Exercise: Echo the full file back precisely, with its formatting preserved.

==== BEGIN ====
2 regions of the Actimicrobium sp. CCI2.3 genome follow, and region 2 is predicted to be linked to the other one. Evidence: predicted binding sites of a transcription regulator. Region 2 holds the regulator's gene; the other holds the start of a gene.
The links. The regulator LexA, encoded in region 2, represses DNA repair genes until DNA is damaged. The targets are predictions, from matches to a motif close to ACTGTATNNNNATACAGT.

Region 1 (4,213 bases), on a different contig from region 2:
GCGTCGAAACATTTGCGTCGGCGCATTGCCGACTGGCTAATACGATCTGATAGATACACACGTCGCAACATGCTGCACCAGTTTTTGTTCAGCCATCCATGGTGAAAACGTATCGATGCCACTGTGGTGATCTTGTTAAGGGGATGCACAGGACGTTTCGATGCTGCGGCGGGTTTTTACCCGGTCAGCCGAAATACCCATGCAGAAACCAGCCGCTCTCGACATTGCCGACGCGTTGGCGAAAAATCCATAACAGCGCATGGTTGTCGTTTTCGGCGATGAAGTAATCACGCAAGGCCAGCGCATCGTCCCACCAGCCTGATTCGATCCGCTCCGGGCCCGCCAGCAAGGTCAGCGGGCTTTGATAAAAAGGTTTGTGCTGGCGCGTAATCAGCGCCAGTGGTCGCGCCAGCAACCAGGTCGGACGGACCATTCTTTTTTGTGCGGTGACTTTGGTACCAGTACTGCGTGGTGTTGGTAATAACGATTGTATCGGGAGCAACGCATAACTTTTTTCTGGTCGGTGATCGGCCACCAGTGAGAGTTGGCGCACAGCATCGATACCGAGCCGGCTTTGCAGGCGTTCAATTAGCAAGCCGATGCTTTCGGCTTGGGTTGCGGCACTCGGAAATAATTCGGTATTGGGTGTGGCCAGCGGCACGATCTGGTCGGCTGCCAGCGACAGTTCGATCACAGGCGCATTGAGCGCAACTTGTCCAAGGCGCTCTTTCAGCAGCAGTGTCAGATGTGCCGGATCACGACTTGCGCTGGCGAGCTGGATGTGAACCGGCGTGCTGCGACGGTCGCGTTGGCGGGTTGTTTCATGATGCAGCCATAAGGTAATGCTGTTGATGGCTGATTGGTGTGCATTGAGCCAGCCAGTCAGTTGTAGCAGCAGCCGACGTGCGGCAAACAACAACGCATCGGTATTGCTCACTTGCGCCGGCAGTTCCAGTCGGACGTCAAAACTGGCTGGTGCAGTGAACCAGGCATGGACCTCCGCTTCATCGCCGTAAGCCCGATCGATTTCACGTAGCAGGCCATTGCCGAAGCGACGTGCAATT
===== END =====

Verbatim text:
2 regions of the Actimicrobium sp. CCI2.3 genome follow, and region 2 is predicted to be linked to the other one. Evidence: predicted binding sites of a transcription regulator. Region 2 holds the regulator's gene; the other holds the start of a gene.
The links. The regulator LexA, encoded in region 2, represses DNA repair genes until DNA is damaged. The targets are predictions, from matches to a motif close to ACTGTATNNNNATACAGT.

Region 1 (4,213 bases), on a different contig from region 2:
GCGTCGAAACATTTGCGTCGGCGCATTGCCGACTGGCTAATACGATCTGATAGATACACACGTCGCAACATGCTGCACCAGTTTTTGTTCAGCCATCCATGGTGAAAACGTATCGATGCCACTGTGGTGATCTTGTTAAGGGGATGCACAGGACGTTTCGATGCTGCGGCGGGTTTTTACCCGGTCAGCCGAAATACCCATGCAGAAACCAGCCGCTCTCGACATTGCCGACGCGTTGGCGAAAAATCCATAACAGCGCATGGTTGTCGTTTTCGGCGATGAAGTAATCACGCAAGGCCAGCGCATCGTCCCACCAGCCTGATTCGATCCGCTCCGGGCCCGCCAGCAAGGTCAGCGGGCTTTGATAAAAAGGTTTGTGCTGGCGCGTAATCAGCGCCAGTGGTCGCGCCAGCAACCAGGTCGGACGGACCATTCTTTTTTGTGCGGTGACTTTGGTACCAGTACTGCGTGGTGTTGGTAATAACGATTGTATCGGGAGCAACGCATAACTTTTTTCTGGTCGGTGATCGGCCACCAGTGAGAGTTGGCGCACAGCATCGATACCGAGCCGGCTTTGCAGGCGTTCAATTAGCAAGCCGATGCTTTCGGCTTGGGTTGCGGCACTCGGAAATAATTCGGTATTGGGTGTGGCCAGCGGCACGATCTGGTCGGCTGCCAGCGACAGTTCGATCACAGGCGCATTGAGCGCAACTTGTCCAAGGCGCTCTTTCAGCAGCAGTGTCAGATGTGCCGGATCACGACTTGCGCTGGCGAGCTGGATGTGAACCGGCGTGCTGCGACGGTCGCGTTGGCGGGTTGTTTCATGATGCAGCCATAAGGTAATGCTGTTGATGGCTGATTGGTGTGCATTGAGCCAGCCAGTCAGTTGTAGCAGCAGCCGACGTGCGGCAAACAACAACGCATCGGTATTGCTCACTTGCGCCGGCAGTTCCAGTCGGACGTCAAAACTGGCTGGTGCAGTGAACCAGGCATGGACCTCCGCTTCATCGCCGTAAGCCCGATCGATTTCACGTAGCAGGCCATTGCCGAAGCGACGTGCAATT